2. Unroll the fabric and cut two strips the full length but make the width equal to A + 6″. For best results, use a hotknife. You will join the strips end to end in step 4.
Note: Depending on the width of the fabric that you buy, you might have a lot of fabric left over. You can reduce the waste by buying less fabric but joining more pieces end-to-end to achieve the same length. These instructions minimize the number of middle seams to just one. On the other hand, more leftovers means you can make other projects for almost no cost. Think storage bags or some of the other sewing projects on this site.

3. If your fabric has a coated side, mark that side temporarily as “IN” and the uncoated or right side as “OUT.” A soap stone pencil works well for this or you can use an ink pen on masking tape.

4. With the OUT sides of the strips facing each other, sew them end-to-end using a semi flat felled seam as shown in this video. You should end up with one strip B in length. If you’re unsure how to do any of the other sewing in these instructions, check the Sailrite website, they have lots of videos available for free.

5. Cut the cover to a length equal to B + 4″ + 1″ for every 10′ of dimension B. For example, if dimension B = 25′, cut the cover to 25′ + 4″ + 2.5″ = 25′-6½”. You can cut all of the excess from one end of the cover or cut half of the excess from both ends. The location of the middle seam is not critical.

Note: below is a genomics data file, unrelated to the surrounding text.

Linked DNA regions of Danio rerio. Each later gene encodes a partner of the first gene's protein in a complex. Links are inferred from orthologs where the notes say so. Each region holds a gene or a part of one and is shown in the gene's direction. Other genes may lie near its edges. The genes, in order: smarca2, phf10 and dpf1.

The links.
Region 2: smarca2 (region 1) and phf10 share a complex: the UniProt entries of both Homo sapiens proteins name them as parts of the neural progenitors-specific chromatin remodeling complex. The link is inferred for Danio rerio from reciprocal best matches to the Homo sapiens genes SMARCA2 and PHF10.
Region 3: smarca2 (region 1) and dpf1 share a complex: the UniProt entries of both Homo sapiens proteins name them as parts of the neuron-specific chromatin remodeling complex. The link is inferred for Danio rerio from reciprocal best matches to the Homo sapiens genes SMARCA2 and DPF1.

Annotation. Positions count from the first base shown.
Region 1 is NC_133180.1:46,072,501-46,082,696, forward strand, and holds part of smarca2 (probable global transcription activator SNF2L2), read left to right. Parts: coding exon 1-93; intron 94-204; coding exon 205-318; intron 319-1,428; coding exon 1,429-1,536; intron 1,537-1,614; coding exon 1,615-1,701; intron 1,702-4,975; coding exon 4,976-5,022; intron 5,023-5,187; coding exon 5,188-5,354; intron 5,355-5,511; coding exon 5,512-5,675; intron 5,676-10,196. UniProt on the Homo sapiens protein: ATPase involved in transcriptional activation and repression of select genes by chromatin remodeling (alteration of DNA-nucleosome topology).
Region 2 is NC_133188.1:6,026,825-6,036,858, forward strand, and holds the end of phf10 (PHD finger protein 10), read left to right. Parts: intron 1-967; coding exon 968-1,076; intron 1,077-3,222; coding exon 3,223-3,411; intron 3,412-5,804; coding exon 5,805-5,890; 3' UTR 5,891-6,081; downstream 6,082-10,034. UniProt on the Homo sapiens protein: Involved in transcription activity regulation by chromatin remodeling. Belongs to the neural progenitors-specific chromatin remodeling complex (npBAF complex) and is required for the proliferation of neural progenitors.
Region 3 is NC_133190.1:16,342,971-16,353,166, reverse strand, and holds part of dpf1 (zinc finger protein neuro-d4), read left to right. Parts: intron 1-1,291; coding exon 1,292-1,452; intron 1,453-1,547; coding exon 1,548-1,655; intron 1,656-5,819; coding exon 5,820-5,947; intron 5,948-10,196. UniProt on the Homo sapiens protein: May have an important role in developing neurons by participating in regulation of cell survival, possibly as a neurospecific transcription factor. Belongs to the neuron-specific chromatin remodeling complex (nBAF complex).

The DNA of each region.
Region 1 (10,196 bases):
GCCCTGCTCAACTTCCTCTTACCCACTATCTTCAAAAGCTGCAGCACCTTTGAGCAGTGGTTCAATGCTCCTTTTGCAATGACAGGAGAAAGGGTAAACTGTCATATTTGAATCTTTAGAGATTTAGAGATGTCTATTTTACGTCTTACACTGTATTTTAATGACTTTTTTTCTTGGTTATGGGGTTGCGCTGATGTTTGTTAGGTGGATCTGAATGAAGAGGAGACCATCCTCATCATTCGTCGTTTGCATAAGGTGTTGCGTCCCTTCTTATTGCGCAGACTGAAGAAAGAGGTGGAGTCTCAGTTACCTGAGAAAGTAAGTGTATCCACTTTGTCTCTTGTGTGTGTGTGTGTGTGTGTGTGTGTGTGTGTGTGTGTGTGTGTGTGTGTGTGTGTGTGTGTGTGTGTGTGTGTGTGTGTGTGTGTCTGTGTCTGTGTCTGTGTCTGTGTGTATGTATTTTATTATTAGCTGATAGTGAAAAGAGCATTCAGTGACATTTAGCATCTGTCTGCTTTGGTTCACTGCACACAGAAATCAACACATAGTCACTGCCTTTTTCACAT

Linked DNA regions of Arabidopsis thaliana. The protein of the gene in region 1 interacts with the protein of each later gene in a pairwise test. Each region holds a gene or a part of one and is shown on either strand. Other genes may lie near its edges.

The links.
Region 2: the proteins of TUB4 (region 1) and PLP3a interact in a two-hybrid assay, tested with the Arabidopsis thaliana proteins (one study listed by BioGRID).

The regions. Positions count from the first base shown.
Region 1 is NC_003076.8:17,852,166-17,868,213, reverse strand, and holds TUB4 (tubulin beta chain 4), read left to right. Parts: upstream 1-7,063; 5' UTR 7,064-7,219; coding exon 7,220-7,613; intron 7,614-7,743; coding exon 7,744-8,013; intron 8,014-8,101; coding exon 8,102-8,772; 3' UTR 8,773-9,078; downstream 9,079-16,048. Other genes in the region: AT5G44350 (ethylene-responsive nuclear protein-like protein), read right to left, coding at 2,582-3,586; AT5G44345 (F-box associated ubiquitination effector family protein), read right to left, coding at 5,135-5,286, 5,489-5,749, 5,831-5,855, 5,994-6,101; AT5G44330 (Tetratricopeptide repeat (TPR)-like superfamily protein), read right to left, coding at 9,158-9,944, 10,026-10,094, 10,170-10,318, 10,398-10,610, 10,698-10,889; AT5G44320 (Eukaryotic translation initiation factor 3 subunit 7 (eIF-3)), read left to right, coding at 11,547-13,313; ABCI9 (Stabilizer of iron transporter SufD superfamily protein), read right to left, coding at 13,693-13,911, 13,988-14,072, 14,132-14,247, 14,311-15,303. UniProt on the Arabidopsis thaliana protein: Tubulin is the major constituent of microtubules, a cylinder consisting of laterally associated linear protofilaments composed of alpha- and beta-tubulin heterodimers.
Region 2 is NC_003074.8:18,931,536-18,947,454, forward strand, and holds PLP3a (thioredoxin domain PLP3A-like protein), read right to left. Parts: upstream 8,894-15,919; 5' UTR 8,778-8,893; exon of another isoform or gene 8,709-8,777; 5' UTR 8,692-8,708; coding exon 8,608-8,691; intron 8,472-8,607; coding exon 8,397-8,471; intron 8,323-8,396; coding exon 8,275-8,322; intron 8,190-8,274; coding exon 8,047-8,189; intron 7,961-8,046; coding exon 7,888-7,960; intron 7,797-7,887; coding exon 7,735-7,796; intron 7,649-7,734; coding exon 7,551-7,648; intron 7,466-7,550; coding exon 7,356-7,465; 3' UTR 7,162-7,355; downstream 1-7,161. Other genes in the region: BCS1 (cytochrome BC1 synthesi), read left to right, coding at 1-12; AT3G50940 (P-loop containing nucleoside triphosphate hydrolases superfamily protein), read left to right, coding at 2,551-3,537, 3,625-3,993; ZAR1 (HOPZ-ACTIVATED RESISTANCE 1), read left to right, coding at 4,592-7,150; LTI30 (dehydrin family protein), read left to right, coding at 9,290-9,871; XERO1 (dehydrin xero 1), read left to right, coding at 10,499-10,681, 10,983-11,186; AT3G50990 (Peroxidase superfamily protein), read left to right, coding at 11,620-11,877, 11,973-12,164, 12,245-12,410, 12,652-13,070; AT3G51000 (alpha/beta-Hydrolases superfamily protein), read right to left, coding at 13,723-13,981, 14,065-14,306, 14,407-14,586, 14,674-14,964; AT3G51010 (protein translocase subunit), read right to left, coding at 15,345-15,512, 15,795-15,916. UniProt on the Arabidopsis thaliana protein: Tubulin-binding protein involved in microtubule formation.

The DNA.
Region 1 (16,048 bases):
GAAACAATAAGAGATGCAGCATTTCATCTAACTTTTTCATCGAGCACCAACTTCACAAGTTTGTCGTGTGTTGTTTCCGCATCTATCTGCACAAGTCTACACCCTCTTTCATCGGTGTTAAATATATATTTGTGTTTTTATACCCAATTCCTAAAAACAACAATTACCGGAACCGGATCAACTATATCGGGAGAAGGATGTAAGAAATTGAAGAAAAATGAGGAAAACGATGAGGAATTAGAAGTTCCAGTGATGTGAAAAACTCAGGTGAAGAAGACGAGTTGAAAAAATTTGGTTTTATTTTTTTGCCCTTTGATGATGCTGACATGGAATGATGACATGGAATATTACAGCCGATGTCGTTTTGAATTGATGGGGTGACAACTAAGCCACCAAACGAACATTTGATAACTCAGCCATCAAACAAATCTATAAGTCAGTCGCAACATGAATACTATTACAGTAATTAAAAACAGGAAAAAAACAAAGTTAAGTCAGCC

6. Sew a 1″ double hem across both short edges on the IN side of the cover. For best results, use Seamstick basting tape to make your edges straight and to hold the fabric in place while you sew.

Picture 1: Applying Seamstick basting tape at the hem fold
Picture 2: Sewing the folded hem

7. Now for the most complicate step in this project, installing the zippers. But if you keep the OUT side of the fabric facing the outside of the zipper tapes and the zippers oriented so that they close from top to bottom, the sewing is easier than it seems.

This design uses two zippers, one long and one short with a 6″ gap between them to allow the jib sheets to lead from the clew to the lead blocks as shown in this picture. This lets you leave the sheets attached and ready to go.

Picture 3: Sheets lead out through the gap between the upper and lower zippers. Cord tied to the zipper pull holds the slider when hoisting the sock single-handed.